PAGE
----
Caring for your Leather
Fine leather deserves good care. The appropriate treatment of a leather item depends upon its condition, or the degree of deterioration when treatment is started.
Leather deteriorates largely by four means
- Oxidation is most readily seen in very old dry leather, with surface cracking and flaking, and over-all weakness. Oxidation will eventually turn leather to dust. Oxidation is reduced by a thorough impregnation with a leather care lotion. Leather items should not be sealed in a display case and forgotten - they must be kept moisturized.
- Chemical damage can be through the effect of ultraviolet light, ozone, acid from sulphurous and nitrous pollutants in the air, or through chemical action following treatment with tallow or oil compounds. Both oxidation and chemical damage occur faster at higher temperatures. Leather should be stored away from heat, and not needlessly exposed to sunlight.
- Internal chafing or breaking of fibers occurs when dry leather is flexed. A lubricant is essential to allow the fibers to slide one against the other. Dry leather should not be flexed prior to thorough lubrication.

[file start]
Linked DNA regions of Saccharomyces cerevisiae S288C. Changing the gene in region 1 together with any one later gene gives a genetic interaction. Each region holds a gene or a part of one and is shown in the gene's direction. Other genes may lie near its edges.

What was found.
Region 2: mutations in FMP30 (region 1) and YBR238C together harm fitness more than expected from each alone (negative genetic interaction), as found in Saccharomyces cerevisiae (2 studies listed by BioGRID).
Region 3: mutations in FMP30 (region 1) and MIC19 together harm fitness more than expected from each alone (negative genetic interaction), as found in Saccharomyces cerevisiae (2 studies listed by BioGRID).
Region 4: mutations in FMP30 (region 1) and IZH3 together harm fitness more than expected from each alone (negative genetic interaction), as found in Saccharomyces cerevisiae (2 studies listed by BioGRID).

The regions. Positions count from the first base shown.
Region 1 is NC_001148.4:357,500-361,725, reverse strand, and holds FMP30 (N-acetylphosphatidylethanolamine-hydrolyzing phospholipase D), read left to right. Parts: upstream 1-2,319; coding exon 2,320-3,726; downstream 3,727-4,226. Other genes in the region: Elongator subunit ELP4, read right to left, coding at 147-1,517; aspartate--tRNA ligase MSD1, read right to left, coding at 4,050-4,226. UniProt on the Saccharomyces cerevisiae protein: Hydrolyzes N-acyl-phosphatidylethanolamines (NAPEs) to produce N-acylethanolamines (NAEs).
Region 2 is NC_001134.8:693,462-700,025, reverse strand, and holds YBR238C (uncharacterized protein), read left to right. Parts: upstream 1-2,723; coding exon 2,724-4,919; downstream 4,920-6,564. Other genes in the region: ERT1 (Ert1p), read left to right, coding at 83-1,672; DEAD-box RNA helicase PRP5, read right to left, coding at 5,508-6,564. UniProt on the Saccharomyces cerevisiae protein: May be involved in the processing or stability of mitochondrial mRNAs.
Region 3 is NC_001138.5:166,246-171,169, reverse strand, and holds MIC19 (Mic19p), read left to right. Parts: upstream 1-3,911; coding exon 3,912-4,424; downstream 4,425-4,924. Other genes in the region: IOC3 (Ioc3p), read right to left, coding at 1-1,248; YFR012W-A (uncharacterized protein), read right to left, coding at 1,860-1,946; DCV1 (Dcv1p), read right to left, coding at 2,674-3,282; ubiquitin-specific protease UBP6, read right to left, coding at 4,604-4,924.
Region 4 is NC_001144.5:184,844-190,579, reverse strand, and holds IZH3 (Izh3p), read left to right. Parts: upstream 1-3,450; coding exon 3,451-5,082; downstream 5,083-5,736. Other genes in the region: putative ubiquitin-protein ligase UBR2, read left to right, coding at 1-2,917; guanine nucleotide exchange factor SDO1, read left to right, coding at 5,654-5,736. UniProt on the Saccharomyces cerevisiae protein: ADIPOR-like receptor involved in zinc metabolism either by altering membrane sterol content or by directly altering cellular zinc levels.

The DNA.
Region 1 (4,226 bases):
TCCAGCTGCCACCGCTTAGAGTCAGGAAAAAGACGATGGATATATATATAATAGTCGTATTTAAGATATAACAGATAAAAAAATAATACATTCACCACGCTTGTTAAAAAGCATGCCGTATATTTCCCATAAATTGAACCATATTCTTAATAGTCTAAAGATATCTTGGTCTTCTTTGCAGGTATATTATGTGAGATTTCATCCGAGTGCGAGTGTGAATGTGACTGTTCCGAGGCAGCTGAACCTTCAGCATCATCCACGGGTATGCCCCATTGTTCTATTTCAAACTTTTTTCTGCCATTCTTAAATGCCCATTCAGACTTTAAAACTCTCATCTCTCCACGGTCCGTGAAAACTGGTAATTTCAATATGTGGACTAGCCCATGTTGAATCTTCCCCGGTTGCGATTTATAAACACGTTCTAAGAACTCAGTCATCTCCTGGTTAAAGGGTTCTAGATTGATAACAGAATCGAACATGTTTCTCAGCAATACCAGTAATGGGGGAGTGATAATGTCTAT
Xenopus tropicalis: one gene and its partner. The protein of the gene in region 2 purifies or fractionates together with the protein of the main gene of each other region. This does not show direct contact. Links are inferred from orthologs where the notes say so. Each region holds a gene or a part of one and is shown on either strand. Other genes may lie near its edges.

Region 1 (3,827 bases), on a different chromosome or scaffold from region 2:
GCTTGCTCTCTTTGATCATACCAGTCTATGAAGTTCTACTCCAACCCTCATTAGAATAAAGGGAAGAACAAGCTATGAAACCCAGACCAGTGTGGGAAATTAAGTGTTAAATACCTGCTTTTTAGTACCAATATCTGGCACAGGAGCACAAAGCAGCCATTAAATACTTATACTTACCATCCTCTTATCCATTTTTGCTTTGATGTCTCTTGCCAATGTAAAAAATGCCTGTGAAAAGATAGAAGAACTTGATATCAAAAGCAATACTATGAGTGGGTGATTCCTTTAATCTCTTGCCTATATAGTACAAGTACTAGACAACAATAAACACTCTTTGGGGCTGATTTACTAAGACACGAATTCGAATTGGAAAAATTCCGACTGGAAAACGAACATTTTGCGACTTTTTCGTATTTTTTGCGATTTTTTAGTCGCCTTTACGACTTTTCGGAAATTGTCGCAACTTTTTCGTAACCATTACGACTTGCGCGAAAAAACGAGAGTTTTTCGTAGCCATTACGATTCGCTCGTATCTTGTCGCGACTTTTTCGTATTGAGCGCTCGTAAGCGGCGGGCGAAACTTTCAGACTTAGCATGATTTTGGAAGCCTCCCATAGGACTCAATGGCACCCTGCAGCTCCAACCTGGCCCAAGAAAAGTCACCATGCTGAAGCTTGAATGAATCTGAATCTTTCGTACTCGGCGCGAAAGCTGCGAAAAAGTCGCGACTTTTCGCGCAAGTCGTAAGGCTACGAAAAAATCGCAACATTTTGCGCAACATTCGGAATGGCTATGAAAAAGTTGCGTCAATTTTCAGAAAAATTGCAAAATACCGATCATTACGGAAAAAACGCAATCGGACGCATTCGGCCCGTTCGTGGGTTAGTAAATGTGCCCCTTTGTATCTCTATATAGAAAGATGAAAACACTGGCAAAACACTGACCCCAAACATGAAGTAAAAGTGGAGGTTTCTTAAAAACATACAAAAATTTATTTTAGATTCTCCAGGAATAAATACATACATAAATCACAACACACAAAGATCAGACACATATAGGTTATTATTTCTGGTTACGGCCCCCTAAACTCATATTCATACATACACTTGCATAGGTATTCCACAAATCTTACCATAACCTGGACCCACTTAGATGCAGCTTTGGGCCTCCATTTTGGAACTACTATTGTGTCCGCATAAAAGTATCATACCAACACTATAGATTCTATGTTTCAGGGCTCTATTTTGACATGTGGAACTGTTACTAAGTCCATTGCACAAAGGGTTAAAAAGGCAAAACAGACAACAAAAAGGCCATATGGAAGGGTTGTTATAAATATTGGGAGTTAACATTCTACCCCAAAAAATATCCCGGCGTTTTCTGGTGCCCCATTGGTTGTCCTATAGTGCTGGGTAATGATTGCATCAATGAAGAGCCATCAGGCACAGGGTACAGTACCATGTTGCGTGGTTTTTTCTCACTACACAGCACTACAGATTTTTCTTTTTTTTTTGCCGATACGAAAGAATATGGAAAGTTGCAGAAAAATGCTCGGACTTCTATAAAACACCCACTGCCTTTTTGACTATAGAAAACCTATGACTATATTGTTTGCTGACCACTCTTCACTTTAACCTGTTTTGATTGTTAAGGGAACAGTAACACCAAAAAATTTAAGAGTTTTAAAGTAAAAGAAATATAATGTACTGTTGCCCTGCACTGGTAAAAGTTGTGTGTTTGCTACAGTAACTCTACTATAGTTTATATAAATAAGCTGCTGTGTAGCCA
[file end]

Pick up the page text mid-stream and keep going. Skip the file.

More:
- Abrasion can be external, from rubbing on the outside, or internal from dirt particles ground into the leather.
Caring for your Bosca
- Surface Dirt: Most surface dirt can be removed by gentle wiping with a clean, damp cloth.
- Scuffs: Lightly rub the marks with your fingers. Often the natural oils in the leather will help buff out small scuffs.
- Cleaning Fabrics: All of our fabrics can be cleaned by using a mild, neutral detergent and warm water solution mixing approximately one teaspoon in one pint of water. A clean, white cloth dampened with this solution should be used to "lift" out the stain by blotting the complete area. Never scrub or brush one particular spot on your bag as this could lighten the color of your fabric. It is best to clean a complete section of the product to achieve a uniform appearance.